Tuesday, 29 July 2014

Tragedy of the Commons

According to Wikipedia, The tragedy of the commons is an economics theory by Garrett Hardin, according to which individuals behave contrary to the whole group's long-term best interests by depleting some common resource.

The original example was common grazing land - all the commoners could buy more cattle to graze there, so they all did, resulting in over-grazing resulting in the cattle dying.

I think it now applies to roadspace - anyone can own a car, so too many do. People are reluctant to drive somewhere, if they fear it will be difficult to find a parking space there. Motorists even object to those that use less space, fearing they move more slowly.

The same applies to width of car, as well as number of cars.
I have heard it said that cars are wider, on average, now than in the seventies : does anyone have any evidence ?

I don't know that this line of thinking leads to any solutions, or even improvements - we can just bemoan man's inhumanity to man.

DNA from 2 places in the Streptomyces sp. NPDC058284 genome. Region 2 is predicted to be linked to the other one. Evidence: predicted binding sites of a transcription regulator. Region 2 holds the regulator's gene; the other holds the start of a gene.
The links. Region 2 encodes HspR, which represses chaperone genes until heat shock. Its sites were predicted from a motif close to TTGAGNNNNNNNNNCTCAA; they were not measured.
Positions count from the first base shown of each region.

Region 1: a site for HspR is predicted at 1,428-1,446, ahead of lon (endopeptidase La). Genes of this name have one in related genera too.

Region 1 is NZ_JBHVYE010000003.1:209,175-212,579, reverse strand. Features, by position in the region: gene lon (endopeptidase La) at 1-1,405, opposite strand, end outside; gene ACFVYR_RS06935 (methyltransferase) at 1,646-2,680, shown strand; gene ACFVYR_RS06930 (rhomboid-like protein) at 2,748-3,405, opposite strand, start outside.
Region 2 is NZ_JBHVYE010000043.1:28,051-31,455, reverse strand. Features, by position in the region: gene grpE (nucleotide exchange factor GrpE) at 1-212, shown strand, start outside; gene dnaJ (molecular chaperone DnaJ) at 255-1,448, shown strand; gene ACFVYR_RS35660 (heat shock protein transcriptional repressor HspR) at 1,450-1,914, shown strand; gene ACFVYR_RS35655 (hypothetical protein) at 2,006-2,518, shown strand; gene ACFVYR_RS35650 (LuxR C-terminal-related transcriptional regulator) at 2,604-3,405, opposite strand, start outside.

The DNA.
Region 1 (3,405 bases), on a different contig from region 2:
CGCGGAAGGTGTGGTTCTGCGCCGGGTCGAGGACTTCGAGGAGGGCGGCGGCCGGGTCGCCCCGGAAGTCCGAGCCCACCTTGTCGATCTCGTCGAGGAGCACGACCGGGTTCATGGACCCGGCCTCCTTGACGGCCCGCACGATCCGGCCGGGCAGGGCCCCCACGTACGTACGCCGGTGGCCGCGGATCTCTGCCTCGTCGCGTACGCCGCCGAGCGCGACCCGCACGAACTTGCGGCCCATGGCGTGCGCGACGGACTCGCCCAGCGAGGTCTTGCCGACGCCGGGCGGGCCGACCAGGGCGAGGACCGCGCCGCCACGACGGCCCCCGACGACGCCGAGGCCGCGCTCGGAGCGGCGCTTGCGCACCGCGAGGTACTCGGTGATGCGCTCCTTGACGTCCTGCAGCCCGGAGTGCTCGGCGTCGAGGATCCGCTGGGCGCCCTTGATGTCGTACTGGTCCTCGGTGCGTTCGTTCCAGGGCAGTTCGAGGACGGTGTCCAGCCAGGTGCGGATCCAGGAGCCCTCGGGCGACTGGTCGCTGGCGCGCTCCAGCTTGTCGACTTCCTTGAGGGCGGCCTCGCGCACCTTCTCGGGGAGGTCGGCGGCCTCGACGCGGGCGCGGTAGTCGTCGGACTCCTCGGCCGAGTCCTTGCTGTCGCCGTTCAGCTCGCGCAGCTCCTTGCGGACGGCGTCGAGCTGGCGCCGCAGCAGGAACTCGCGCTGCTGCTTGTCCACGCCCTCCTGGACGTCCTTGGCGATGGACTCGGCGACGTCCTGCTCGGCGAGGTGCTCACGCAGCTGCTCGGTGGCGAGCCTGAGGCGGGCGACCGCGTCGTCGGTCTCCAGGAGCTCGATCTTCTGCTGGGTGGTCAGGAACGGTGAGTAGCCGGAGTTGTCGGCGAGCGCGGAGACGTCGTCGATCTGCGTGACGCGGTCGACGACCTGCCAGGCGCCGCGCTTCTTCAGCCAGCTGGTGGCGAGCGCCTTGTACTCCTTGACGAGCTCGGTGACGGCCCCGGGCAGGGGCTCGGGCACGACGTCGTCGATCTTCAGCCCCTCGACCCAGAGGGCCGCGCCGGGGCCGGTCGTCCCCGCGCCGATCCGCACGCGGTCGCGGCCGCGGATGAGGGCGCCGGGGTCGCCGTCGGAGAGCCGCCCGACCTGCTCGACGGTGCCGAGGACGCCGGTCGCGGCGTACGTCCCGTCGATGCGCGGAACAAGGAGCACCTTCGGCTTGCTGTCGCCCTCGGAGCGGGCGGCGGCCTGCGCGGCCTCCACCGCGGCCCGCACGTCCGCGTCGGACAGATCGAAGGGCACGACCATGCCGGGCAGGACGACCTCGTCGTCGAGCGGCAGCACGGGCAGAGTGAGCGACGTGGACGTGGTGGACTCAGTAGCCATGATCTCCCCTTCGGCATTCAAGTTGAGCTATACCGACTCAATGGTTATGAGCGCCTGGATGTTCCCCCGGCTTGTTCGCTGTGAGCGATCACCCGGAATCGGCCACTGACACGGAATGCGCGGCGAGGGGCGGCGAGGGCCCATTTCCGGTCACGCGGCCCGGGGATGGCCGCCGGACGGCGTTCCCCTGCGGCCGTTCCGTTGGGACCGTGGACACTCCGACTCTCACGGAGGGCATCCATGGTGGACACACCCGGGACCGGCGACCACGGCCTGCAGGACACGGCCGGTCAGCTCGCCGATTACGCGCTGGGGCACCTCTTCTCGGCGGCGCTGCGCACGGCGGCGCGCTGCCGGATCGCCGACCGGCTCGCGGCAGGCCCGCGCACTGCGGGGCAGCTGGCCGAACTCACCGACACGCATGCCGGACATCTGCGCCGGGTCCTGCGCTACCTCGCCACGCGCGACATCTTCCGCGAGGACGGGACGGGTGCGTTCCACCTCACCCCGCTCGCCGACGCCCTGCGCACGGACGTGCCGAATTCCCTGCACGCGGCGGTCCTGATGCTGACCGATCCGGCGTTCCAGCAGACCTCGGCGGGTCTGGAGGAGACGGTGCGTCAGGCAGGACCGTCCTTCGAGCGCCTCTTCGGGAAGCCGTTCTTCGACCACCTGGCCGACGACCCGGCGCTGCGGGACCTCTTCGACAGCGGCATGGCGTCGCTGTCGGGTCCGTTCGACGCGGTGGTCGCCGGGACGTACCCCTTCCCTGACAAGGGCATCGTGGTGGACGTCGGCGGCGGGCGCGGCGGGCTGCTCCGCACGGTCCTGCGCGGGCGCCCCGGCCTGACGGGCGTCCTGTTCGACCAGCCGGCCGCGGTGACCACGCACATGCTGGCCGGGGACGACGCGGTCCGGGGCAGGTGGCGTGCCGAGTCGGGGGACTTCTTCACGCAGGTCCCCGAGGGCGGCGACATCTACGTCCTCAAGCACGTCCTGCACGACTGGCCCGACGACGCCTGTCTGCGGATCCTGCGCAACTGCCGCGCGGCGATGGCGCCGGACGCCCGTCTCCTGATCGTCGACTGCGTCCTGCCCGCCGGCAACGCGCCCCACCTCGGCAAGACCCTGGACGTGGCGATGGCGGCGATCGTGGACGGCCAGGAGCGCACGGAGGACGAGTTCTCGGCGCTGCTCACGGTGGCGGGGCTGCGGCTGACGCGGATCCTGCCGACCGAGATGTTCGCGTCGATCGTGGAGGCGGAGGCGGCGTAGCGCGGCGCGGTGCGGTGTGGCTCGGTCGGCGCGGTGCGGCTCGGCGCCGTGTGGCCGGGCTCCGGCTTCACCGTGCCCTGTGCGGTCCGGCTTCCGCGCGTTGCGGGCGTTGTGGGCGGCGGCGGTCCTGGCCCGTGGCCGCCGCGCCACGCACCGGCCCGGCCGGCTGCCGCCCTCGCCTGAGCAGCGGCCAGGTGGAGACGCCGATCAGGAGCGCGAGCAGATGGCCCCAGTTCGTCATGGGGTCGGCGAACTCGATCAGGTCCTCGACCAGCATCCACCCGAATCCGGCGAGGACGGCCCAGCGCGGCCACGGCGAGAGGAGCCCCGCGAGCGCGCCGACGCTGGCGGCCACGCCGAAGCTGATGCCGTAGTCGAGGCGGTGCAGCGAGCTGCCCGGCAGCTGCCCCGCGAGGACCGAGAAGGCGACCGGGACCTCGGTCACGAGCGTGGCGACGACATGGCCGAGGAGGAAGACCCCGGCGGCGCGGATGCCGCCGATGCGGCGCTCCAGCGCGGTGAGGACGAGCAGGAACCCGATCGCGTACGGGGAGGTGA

A specific example is that people don't feel it is safe to let children walk or cycle to school, because of the peak of traffic (and poor driving standards) that occurs at school-time. Of course the traffic consists largely of parents driving their children to school !

Similarly, riding a recumbent bike, I get hassle from drivers of vehicles like Range-Rovers. "You're so low down that I can't see you". It begins to sound like "I drive a tank to protect me from bad drivers, so I can't see what's around me." People considering their own safety, not how much danger they cause to others.
Arguably that's a 'race to the bottom', instead - but it's 'kinda similar'.

See also
Martyrdom and Herd Immunity - [ Motorism - a failure of democracy ! ]
Cars banned from near Edinburgh schools in trial - [ The Scotsman ]
Isn’t it time to end the Taliban approach to road safety? - [ the ubiquitous blog ]
Driving on pavements is illegal but parking on them isn't, confirms Britain’s top traffic cop - [ Roads Were Not Built For Cars ]
Unscrupulous diner's dilemma - [ Wikipedia ]